“A lot of people don’t even know about ASCSU or care about ASCSU, and honestly, I want to change that,” Quintana said. “I want to make sure students see ASCSU as a powerful resource for them.”

The Ben Amundson and Alexandra Farias campaign have put inclusion as one of their big campaign initiatives.

Farias said the campaign wants better marketing of ASCSU’s opportunities to get a wider variety of applicants and opinions for things like the Student Fee Review Board.

While ASCSU’s issue with inclusion does not have an easy fix — Amundson cited it as the biggest challenge in his platform — he said he is passionate about making people feel included.

“I think making people feel included is about showing friendship and kindness and just making sure people are known,” Amundson said. “So that’s one of our passions and we think we can change that inside ASCSU.”

ASCSU Elections: April 8-10, vote online
The next debate is April 3 from 7-9 p.m. in the Lory Student Center Theatre.

Navigate Left
Navigate Right
  • Dominick Quintana and Aly Ammar answer questions during the ASCSU president and vice president election debate in the Plaza March 27. (Forrest Czarnecki | Collegian)

    Collegian | Forrest Czarnecki

  • Ben Amundson, right, and Alex Farias answer questions during the ASCSU president and vice president election debate in the Plaza March 27. (Forrest Czarnecki | Collegian)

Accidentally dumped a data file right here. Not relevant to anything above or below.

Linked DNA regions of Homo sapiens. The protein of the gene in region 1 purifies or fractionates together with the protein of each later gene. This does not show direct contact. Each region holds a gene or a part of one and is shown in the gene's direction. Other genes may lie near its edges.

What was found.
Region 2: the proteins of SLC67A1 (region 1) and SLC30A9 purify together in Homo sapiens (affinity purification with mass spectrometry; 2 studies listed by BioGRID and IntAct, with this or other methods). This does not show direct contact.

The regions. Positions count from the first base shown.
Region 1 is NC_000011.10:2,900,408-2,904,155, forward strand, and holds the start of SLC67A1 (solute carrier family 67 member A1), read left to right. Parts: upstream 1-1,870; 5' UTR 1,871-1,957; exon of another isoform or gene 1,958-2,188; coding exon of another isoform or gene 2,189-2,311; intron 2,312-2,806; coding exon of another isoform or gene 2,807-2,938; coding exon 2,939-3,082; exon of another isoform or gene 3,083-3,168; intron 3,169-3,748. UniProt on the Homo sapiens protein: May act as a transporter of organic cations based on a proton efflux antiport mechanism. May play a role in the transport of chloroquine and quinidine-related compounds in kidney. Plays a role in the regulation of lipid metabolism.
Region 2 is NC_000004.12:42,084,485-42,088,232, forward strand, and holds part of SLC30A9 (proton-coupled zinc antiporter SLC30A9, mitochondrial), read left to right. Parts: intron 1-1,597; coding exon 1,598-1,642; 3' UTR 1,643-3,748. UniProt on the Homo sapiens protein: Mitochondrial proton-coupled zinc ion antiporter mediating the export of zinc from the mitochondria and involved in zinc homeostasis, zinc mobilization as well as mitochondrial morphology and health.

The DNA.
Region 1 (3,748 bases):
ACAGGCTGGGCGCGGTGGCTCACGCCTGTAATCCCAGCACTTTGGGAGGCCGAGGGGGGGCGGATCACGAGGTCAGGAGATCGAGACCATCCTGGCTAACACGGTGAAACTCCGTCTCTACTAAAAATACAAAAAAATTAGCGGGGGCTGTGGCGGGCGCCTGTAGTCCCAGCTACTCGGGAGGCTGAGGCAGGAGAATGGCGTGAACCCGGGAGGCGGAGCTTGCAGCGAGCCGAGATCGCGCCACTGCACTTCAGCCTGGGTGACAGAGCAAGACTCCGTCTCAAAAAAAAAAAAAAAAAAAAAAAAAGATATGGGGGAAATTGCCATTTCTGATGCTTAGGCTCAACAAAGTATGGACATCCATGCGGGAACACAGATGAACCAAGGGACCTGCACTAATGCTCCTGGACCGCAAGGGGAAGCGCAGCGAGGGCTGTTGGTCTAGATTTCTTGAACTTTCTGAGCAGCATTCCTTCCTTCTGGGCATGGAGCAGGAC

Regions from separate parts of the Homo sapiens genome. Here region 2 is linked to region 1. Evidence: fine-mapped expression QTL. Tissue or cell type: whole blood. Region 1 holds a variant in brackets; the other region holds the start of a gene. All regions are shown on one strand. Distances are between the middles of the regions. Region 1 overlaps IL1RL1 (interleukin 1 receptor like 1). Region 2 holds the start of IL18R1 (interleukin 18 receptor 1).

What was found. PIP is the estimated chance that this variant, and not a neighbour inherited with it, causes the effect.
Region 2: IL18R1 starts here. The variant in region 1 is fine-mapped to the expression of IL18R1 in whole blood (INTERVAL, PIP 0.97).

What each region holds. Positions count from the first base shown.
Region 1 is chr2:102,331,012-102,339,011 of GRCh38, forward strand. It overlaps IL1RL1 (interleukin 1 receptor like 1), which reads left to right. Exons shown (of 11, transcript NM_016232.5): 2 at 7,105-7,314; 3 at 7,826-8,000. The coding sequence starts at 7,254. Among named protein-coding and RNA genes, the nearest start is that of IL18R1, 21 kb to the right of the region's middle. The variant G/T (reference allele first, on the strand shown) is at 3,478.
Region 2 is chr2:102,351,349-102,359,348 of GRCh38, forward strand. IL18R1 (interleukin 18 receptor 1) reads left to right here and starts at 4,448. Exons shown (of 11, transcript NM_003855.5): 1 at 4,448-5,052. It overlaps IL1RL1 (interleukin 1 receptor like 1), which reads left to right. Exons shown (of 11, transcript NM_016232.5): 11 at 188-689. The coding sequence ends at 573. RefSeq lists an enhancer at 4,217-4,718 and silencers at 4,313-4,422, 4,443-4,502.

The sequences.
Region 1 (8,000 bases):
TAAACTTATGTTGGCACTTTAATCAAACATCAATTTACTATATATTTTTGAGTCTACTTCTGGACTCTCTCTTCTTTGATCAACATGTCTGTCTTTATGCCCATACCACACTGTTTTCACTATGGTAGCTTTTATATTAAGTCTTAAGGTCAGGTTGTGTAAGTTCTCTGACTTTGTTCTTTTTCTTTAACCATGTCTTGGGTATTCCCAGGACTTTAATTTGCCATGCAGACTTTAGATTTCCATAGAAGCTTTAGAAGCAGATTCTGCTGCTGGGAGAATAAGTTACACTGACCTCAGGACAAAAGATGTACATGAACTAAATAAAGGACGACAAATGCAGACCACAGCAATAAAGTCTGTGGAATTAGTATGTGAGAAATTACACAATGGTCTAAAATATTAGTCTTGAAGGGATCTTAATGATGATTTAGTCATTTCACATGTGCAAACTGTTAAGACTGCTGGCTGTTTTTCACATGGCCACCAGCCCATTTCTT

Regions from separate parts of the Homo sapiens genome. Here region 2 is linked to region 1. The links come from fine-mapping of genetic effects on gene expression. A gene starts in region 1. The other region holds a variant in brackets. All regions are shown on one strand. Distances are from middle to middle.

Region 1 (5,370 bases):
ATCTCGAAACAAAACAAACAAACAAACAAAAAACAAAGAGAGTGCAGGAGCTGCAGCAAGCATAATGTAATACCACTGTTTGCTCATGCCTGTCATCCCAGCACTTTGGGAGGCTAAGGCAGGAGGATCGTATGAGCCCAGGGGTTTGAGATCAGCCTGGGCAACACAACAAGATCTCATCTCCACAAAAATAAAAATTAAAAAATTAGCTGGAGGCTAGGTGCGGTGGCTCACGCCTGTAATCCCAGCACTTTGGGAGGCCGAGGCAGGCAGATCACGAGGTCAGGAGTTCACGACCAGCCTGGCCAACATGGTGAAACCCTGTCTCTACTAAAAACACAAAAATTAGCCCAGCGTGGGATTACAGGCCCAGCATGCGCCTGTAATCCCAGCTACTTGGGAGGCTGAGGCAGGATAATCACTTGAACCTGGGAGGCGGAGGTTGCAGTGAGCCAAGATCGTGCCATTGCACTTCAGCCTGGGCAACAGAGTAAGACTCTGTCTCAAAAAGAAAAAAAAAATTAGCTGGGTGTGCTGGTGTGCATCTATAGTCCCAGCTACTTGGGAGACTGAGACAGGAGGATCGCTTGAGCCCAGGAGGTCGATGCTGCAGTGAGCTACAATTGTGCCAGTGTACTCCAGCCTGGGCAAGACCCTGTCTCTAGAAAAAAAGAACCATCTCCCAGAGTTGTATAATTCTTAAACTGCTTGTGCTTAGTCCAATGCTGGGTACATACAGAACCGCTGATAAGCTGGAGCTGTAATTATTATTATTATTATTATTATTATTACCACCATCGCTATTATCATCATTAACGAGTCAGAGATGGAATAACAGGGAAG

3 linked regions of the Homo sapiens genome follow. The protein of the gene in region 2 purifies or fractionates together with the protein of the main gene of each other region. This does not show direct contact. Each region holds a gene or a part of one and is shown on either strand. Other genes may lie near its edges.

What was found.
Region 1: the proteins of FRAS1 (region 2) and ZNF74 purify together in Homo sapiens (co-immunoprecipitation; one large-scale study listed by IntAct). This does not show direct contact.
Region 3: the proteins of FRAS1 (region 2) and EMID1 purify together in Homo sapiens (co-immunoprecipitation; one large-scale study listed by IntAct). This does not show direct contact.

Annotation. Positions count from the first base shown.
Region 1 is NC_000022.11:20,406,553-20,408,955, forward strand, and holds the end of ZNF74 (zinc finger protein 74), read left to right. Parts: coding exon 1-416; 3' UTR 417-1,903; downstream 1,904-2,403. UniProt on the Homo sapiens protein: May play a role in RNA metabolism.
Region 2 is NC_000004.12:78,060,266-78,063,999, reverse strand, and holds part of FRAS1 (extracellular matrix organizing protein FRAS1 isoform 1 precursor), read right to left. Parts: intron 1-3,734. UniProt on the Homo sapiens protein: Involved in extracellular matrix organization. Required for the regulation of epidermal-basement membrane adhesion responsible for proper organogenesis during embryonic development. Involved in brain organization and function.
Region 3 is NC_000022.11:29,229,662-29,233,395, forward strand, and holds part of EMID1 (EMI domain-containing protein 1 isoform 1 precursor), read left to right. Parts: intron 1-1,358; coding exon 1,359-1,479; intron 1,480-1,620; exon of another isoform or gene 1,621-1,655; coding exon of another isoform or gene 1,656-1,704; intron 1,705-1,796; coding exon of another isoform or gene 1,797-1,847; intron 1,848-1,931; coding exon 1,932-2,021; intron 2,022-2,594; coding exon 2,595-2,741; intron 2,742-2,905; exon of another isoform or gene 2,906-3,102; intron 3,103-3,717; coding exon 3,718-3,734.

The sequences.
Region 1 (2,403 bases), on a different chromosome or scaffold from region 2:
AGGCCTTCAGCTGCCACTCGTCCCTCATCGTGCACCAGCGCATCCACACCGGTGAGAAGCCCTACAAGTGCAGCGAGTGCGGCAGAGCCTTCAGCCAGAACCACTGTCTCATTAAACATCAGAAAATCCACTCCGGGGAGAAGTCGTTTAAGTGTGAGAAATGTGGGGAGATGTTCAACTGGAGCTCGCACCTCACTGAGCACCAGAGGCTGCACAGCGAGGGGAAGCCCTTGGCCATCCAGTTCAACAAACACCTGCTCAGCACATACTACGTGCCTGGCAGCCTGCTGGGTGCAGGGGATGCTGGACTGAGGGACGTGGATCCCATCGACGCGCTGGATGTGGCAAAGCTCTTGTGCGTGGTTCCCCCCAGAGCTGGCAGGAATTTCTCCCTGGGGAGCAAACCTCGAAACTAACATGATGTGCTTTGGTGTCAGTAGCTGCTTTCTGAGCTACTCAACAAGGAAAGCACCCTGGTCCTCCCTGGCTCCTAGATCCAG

• Josh Johnson listens to a question during the ASCSU president and vice president election debate in the Plaza March 27. Johnson’s vice president running mate was absent during the first half of the debate. (Forrest Czarnecki | Collegian)

  • Flint Corliss answers questions during the ASCSU president and vice president election debate in the Plaza March 27. (Forrest Czarnecki | Collegian)

  • Maddie Taylor answers questions during the ASCSU president and vice president election debate in the Plaza March 27. (Forrest Czarnecki | Collegian)

  • Colorado State University students listen to the answers from presidential and vice presidential-hopeful candidates during the ASCSU president and vice president election debate in the Plaza March 27. (Forrest Czarnecki | Collegian)

Navigate Left
Navigate Right

Speaker of the Senate Debate

man talks into microphone
Conner Hendrick answers questions related to the position of Speaker of ASCSU before the president and vice president election debate in the Plaza March 27. (Forrest Czarnecki | Collegian)

At the time of the Plaza debate, Connor Hendrick was the only candidate running for Speaker of the Senate.

Hendrick said he has three general goals for Senate next year.

  1. Transparency: make sure all the decisions and bills ASCSU makes are communicated to the students
  2. Make people more aware of what ASCSU is: help students understand the function of the entity with a clear and updated website.
  3. Involvement: wants diverse opinions and making sure students feel welcome coming into the ASCSU office

Hendrick also said he wants clear lines of communications within ASCSU leadership, as part of his overall focus on communication.

“The role of the Speaker of the Senate is not only to lead Senate but also be the voice of CSU as a whole,” Hendrick said. “So I want to make sure that the things I say, the things that this role is, is in the best benefit of the students.”

Samantha Ye can be reached at news@collegian.com or on Twitter @samxye4.